2/13/2023 0 Comments
God's Living Object Lesson
The next focal point mapped out in God’s playbook comes from an unlikely source: Ur of the Chaldeans. Think “New Babylon,” for it developed out of the ancient city of Babylon, the principle city of the Mesopotamian and Babylonian empires (now southern Iraq). The cosmopolitan metropolis thrived along the trade routes of ancient times. Its own temple tower (ziggurat) to the moon god was a popular destination since the people worshipped many gods (polytheism). Temple prostitution was a common religious rite.
In the midst of this pagan environment, God Almighty reveals Himself to Abram. It’s safe to assume that since Abram recognized the call, he had continued to follow God as one of Shem’s five sons. Interestingly, the number five in Scripture symbolizes grace.
The true and living God called Abram to pack up and go from his country, family, and father’s house to “a land that I will show you. I will make you a great nation; I will bless you and make your name great; and you shall be a blessing. I will bless those who bless you, and I will curse him who curses you; and in you all the families of the earth shall be blessed” (Gen. 12:1-3).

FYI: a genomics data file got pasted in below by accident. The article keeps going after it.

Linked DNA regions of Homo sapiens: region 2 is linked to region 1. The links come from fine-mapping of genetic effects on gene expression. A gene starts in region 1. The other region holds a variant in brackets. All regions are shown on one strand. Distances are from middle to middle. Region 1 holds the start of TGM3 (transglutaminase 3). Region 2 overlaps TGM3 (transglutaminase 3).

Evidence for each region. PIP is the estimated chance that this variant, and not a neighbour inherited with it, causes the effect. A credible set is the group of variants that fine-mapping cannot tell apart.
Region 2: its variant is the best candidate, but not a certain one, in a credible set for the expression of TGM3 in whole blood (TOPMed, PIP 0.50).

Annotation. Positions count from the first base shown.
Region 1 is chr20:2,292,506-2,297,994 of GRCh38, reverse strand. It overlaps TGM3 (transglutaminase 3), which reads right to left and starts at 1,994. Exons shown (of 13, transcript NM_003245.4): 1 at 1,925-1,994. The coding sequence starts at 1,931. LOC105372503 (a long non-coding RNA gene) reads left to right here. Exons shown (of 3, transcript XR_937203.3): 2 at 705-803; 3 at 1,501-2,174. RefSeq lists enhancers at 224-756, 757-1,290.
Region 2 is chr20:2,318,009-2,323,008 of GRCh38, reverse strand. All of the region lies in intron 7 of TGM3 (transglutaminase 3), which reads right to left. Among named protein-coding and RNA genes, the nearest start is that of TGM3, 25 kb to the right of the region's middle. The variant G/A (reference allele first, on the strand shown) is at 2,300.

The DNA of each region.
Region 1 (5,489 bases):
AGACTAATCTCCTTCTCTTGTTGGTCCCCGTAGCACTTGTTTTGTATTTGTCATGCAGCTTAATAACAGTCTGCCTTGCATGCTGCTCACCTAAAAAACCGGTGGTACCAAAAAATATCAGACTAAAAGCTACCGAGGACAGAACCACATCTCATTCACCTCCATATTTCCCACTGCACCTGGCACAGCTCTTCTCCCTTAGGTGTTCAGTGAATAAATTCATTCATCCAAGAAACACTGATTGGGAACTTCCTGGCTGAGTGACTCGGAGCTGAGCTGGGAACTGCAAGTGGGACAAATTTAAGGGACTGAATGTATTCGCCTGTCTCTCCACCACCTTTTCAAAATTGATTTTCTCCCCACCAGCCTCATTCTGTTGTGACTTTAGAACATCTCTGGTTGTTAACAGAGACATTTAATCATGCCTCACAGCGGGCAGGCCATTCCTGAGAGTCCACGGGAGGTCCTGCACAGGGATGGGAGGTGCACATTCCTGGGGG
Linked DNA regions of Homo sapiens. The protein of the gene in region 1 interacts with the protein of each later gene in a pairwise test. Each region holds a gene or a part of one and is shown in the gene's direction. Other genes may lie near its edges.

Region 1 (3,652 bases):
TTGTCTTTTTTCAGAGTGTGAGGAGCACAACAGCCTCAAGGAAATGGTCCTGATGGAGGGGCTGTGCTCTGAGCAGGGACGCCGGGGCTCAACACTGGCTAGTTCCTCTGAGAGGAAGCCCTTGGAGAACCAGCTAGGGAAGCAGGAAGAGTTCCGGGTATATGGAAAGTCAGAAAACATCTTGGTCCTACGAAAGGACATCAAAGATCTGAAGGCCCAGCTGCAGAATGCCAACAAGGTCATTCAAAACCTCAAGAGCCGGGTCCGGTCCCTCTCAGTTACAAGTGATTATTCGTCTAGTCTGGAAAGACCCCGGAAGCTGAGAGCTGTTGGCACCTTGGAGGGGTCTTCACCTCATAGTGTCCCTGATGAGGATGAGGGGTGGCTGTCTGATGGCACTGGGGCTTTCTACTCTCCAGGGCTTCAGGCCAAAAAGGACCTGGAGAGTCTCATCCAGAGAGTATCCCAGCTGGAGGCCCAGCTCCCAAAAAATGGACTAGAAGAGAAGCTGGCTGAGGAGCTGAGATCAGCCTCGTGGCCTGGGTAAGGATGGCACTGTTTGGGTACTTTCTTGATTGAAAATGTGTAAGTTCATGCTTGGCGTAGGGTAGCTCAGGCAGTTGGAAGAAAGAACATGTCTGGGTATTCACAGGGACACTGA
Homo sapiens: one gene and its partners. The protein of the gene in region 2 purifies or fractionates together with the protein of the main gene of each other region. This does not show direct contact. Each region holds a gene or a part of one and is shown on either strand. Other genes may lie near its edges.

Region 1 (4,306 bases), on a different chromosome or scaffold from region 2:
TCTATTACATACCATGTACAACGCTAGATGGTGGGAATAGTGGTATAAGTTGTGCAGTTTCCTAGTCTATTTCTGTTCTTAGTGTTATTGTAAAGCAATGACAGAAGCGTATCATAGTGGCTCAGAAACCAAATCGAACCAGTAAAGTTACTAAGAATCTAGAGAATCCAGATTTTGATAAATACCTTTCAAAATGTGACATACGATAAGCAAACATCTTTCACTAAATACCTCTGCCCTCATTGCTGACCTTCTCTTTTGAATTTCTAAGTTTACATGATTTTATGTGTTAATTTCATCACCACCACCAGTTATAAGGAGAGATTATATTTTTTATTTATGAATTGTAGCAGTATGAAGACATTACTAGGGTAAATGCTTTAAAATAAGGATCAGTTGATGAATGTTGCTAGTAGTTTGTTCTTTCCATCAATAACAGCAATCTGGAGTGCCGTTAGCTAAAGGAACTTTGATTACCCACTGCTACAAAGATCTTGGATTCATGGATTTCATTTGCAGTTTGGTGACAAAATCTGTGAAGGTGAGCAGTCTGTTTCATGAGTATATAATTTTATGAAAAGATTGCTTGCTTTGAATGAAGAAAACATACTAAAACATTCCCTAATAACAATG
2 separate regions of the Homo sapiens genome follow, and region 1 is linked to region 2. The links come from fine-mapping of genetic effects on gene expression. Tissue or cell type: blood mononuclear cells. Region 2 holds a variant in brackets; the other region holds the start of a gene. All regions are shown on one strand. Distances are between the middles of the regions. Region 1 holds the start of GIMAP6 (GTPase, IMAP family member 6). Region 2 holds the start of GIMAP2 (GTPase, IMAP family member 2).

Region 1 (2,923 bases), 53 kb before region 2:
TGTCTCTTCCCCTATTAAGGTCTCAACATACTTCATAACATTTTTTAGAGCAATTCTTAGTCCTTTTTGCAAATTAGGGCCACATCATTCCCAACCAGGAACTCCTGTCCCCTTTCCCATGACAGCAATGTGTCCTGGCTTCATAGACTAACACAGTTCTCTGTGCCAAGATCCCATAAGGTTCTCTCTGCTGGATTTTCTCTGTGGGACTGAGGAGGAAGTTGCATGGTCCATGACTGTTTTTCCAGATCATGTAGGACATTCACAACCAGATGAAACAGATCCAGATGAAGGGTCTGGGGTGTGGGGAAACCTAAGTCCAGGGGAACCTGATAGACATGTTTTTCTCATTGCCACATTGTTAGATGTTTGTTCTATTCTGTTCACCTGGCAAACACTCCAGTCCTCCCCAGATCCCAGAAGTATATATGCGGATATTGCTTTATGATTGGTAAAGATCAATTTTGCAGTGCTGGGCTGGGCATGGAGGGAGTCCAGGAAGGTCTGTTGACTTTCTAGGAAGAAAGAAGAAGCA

With the advantage of hindsight and God’s Word, we know that Abram took the step of faith. “By faith Abraham obeyed when he was called to go out to the place which he would receive as an inheritance. And he went out, not knowing where he was going. By faith he dwelt in the land of promise as in a foreign country, dwelling in tents with Isaac and Jacob, the heirs with him of the same promise; for he waited for the city which has foundations, whose builder and maker is God” (Heb. 11:8-10).
Even though we’ve only been on this journey together for a short time, hopefully you recognize that this call is part of God’s redemptive plan. Abram left what the world considered a great city. In faith he saw a far better one, for the earthly Jerusalem that would be established through his godly line would be but a shadow of the heavenly Jerusalem that would descend at the appointed time and complete the plan at the end of the ages.
You might ask how God could give the place to Abram as his inheritance. The Promised Land at that point in time is known as Canaan, after Ham’s son. Like their counterparts in Ur, Ham’s ungodly line worshipped other gods, including Baal. Both Leviticus and Deuteronomy describe the immoral culture of the Canaanites. It included sexual promiscuity of all kinds and perverse rituals associated with fertility cults, including child sacrifice. Such evil must be judged.
That’s the practical reason. We also need to recognize that “the earth is the Lord’s and all its fullness, the world and those who dwell therein” (Psalm 24:1). God gives it to whomever He wills.
So Abram set out with his nephew, Lot, who had become part of his household when Lot’s father passed away. We’ll skip over all their travels and various settlements. But to give you an idea of the spiritual and cultural state of the land of Canaan, think about Lot’s wife turning to a pillar of salt when they escaped Sodom and Gomorrah. Not a pretty picture, to say the least.